This module examines how postcommunist, transition and developing countries respond to the liberal democratic political order, critically exploring the economic, social and moral aspects of neoliberalisation in the southern hemisphere. Notions of power, the state, class, agency and morality are central to considerations of social and political change. Several key topics, including gendered politics, state corruption, international aid, global finance and fraud, slums and migration, will be discussed. The module is interdisciplinary, giving students the opportunity to engage with key ideas and studies from sociology and political science to development studies and ethics. Each week students will explore a broad range of literature, spanning from political sociology to moral economy, so that students gain a deeper appreciation of people' politics and values in emerging and newly liberal societies.
Mondays 11 am - 1pm
Spring term. Weeks 13-16 and 18-24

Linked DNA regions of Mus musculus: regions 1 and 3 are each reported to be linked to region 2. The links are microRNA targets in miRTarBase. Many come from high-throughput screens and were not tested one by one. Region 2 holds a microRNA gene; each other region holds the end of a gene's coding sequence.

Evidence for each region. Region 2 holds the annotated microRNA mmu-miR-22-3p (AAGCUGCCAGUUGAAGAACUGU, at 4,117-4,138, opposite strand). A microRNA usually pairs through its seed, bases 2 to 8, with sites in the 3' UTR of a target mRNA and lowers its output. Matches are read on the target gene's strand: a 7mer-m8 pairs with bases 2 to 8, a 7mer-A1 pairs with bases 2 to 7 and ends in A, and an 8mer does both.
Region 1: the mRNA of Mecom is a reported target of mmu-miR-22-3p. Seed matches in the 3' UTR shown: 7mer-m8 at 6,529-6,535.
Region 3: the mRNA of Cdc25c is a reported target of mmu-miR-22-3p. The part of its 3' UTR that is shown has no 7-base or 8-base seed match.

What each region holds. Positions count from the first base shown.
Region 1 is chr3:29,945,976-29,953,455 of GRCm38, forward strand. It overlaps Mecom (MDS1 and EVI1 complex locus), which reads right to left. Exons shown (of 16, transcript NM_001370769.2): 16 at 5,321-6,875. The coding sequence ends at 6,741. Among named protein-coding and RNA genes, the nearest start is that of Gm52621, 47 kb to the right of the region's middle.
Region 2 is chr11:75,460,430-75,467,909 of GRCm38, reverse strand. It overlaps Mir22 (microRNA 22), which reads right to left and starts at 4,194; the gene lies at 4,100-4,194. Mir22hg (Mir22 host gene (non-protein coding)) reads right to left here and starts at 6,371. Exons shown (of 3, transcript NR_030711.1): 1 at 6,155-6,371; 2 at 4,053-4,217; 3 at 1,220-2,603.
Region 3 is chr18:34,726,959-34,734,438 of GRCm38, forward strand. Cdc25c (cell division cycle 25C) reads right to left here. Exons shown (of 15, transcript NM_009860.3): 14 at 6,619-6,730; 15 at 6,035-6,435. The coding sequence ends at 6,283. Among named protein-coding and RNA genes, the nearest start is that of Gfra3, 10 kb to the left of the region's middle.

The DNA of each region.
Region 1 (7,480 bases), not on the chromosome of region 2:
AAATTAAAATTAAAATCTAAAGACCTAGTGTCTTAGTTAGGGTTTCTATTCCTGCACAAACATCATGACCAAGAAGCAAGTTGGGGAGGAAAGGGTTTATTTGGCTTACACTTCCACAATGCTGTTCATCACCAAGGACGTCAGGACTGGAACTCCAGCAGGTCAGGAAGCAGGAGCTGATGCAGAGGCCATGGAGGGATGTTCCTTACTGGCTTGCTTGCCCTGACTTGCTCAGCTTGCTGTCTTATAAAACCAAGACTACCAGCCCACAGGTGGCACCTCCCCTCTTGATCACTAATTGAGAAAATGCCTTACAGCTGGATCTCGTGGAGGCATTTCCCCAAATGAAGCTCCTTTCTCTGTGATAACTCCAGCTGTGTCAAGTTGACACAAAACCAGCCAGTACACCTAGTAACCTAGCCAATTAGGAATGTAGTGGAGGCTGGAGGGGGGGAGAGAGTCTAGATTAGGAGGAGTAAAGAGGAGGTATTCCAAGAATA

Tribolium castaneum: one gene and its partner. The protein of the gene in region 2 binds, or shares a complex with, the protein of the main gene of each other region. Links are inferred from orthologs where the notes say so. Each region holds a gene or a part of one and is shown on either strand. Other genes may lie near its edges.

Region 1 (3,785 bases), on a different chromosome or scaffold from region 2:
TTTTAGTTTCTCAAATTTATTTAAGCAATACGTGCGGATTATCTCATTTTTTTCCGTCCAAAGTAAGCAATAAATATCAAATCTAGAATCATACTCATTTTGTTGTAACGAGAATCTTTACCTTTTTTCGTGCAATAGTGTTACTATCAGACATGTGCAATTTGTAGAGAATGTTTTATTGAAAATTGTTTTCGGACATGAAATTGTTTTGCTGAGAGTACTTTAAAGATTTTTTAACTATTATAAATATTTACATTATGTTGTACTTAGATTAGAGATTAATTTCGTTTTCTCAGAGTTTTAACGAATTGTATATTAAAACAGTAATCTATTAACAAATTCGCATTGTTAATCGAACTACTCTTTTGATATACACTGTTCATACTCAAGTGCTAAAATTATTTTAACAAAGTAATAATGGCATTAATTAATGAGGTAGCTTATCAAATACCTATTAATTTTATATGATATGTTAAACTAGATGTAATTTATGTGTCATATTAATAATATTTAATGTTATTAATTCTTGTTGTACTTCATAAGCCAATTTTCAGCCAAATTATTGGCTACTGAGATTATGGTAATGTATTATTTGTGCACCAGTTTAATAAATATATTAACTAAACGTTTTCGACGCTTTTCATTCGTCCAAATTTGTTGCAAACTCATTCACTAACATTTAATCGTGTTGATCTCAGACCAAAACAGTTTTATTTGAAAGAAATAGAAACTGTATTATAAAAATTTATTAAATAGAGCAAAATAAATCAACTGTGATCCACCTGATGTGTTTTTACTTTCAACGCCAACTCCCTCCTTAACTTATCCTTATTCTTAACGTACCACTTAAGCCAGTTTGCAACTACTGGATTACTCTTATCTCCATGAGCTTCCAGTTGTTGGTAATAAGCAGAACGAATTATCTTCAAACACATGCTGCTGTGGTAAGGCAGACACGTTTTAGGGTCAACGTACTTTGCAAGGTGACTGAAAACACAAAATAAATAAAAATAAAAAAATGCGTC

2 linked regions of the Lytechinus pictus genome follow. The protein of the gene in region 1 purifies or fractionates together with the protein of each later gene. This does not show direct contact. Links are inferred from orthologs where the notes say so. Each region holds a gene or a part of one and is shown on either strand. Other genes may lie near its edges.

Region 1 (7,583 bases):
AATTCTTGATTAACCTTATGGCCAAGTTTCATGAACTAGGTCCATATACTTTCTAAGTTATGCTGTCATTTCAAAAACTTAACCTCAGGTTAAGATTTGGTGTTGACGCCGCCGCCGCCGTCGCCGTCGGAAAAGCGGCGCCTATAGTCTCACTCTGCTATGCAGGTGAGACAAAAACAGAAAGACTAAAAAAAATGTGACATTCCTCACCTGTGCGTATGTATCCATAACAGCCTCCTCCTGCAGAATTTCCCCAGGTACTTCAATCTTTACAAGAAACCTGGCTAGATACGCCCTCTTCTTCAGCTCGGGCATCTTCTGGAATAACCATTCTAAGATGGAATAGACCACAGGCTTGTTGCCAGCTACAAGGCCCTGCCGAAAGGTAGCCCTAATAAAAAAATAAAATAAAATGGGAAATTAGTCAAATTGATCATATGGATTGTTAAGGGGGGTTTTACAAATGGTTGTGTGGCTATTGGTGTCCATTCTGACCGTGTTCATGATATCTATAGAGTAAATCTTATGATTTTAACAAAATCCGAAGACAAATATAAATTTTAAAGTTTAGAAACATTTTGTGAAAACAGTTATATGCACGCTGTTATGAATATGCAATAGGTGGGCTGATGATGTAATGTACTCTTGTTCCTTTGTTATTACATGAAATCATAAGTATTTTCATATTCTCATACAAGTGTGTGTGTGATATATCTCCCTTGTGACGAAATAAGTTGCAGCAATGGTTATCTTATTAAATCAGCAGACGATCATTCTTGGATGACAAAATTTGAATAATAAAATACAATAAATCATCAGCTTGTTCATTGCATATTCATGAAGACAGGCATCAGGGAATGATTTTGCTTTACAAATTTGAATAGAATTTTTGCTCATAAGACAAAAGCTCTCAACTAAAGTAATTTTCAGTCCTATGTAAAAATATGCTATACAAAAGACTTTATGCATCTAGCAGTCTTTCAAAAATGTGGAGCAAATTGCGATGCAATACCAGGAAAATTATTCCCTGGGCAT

Method of assessment
100% coursework consisting of one essay (5,000 words)
Outhwaite, William and Larry Ray (2005), Social Theory and Postcommunism, Oxford: Blackwell Publishing
Morvaridi, Behrroz (2008), Social Justice and Development, Basingstoke: Palgrave
See the library reading list for this module (Canterbury)
At the end of this module, successful students will demonstrate a Master's level ability to:
• Critically understand the conditions of stability and legitimacy in emerging and newly liberal democratic societies, and the various challenges to them
• Reflect critically upon the relationship between social structure and processes and political institutions, processes and outcomes
• Analyse arguments concerning the threats to democracy from various sources
• Critically assess the connections between theories of political stability and change developed in one period and place to events and processes in other places at other times
• Critically understand the legacies of historical processes and institutions upon contemporary political situations
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Credit level 7. Undergraduate or postgraduate masters level module.
- ECTS credits are recognised throughout the EU and allow you to transfer credit easily from one university to another.
- The named convenor is the convenor for the current academic session.
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